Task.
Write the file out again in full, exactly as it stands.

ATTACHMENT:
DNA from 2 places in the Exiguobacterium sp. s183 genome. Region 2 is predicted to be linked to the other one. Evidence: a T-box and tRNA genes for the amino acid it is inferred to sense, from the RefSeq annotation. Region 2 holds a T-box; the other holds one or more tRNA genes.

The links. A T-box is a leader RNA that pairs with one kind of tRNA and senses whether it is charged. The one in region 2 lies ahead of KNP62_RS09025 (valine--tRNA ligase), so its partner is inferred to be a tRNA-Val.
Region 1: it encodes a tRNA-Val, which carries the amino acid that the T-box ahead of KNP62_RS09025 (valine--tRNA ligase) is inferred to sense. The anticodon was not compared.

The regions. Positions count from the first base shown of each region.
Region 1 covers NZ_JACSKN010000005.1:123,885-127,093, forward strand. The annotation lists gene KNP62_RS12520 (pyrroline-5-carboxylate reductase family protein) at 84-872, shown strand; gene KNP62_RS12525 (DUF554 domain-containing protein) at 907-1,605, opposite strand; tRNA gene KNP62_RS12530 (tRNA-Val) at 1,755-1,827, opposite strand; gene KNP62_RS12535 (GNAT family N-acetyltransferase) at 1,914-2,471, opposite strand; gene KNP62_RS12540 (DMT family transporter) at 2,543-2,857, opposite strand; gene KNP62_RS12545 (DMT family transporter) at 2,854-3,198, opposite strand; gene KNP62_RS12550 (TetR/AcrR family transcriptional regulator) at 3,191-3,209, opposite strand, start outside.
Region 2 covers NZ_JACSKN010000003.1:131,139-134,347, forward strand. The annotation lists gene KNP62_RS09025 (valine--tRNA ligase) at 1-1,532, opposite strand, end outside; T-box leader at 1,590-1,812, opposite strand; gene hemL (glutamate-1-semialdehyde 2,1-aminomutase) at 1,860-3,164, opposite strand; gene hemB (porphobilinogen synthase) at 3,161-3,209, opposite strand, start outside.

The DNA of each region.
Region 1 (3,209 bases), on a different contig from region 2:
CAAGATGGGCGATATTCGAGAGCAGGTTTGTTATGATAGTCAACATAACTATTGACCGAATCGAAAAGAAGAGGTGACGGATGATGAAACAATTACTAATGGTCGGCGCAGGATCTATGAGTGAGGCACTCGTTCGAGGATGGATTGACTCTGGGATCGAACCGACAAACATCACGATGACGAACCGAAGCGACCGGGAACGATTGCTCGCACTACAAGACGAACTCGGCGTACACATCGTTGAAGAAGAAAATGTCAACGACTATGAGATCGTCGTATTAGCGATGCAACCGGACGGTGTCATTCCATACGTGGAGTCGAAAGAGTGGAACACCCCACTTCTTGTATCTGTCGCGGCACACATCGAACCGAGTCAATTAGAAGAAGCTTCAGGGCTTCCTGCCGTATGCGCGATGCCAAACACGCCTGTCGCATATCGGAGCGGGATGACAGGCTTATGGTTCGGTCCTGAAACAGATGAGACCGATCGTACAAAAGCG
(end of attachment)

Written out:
DNA from 2 places in the Exiguobacterium sp. s183 genome. Region 2 is predicted to be linked to the other one. Evidence: a T-box and tRNA genes for the amino acid it is inferred to sense, from the RefSeq annotation. Region 2 holds a T-box; the other holds one or more tRNA genes.

The links. A T-box is a leader RNA that pairs with one kind of tRNA and senses whether it is charged. The one in region 2 lies ahead of KNP62_RS09025 (valine--tRNA ligase), so its partner is inferred to be a tRNA-Val.
Region 1: it encodes a tRNA-Val, which carries the amino acid that the T-box ahead of KNP62_RS09025 (valine--tRNA ligase) is inferred to sense. The anticodon was not compared.

The regions. Positions count from the first base shown of each region.
Region 1 covers NZ_JACSKN010000005.1:123,885-127,093, forward strand. The annotation lists gene KNP62_RS12520 (pyrroline-5-carboxylate reductase family protein) at 84-872, shown strand; gene KNP62_RS12525 (DUF554 domain-containing protein) at 907-1,605, opposite strand; tRNA gene KNP62_RS12530 (tRNA-Val) at 1,755-1,827, opposite strand; gene KNP62_RS12535 (GNAT family N-acetyltransferase) at 1,914-2,471, opposite strand; gene KNP62_RS12540 (DMT family transporter) at 2,543-2,857, opposite strand; gene KNP62_RS12545 (DMT family transporter) at 2,854-3,198, opposite strand; gene KNP62_RS12550 (TetR/AcrR family transcriptional regulator) at 3,191-3,209, opposite strand, start outside.
Region 2 covers NZ_JACSKN010000003.1:131,139-134,347, forward strand. The annotation lists gene KNP62_RS09025 (valine--tRNA ligase) at 1-1,532, opposite strand, end outside; T-box leader at 1,590-1,812, opposite strand; gene hemL (glutamate-1-semialdehyde 2,1-aminomutase) at 1,860-3,164, opposite strand; gene hemB (porphobilinogen synthase) at 3,161-3,209, opposite strand, start outside.

The DNA of each region.
Region 1 (3,209 bases), on a different contig from region 2:
CAAGATGGGCGATATTCGAGAGCAGGTTTGTTATGATAGTCAACATAACTATTGACCGAATCGAAAAGAAGAGGTGACGGATGATGAAACAATTACTAATGGTCGGCGCAGGATCTATGAGTGAGGCACTCGTTCGAGGATGGATTGACTCTGGGATCGAACCGACAAACATCACGATGACGAACCGAAGCGACCGGGAACGATTGCTCGCACTACAAGACGAACTCGGCGTACACATCGTTGAAGAAGAAAATGTCAACGACTATGAGATCGTCGTATTAGCGATGCAACCGGACGGTGTCATTCCATACGTGGAGTCGAAAGAGTGGAACACCCCACTTCTTGTATCTGTCGCGGCACACATCGAACCGAGTCAATTAGAAGAAGCTTCAGGGCTTCCTGCCGTATGCGCGATGCCAAACACGCCTGTCGCATATCGGAGCGGGATGACAGGCTTATGGTTCGGTCCTGAAACAGATGAGACCGATCGTACAAAAGCG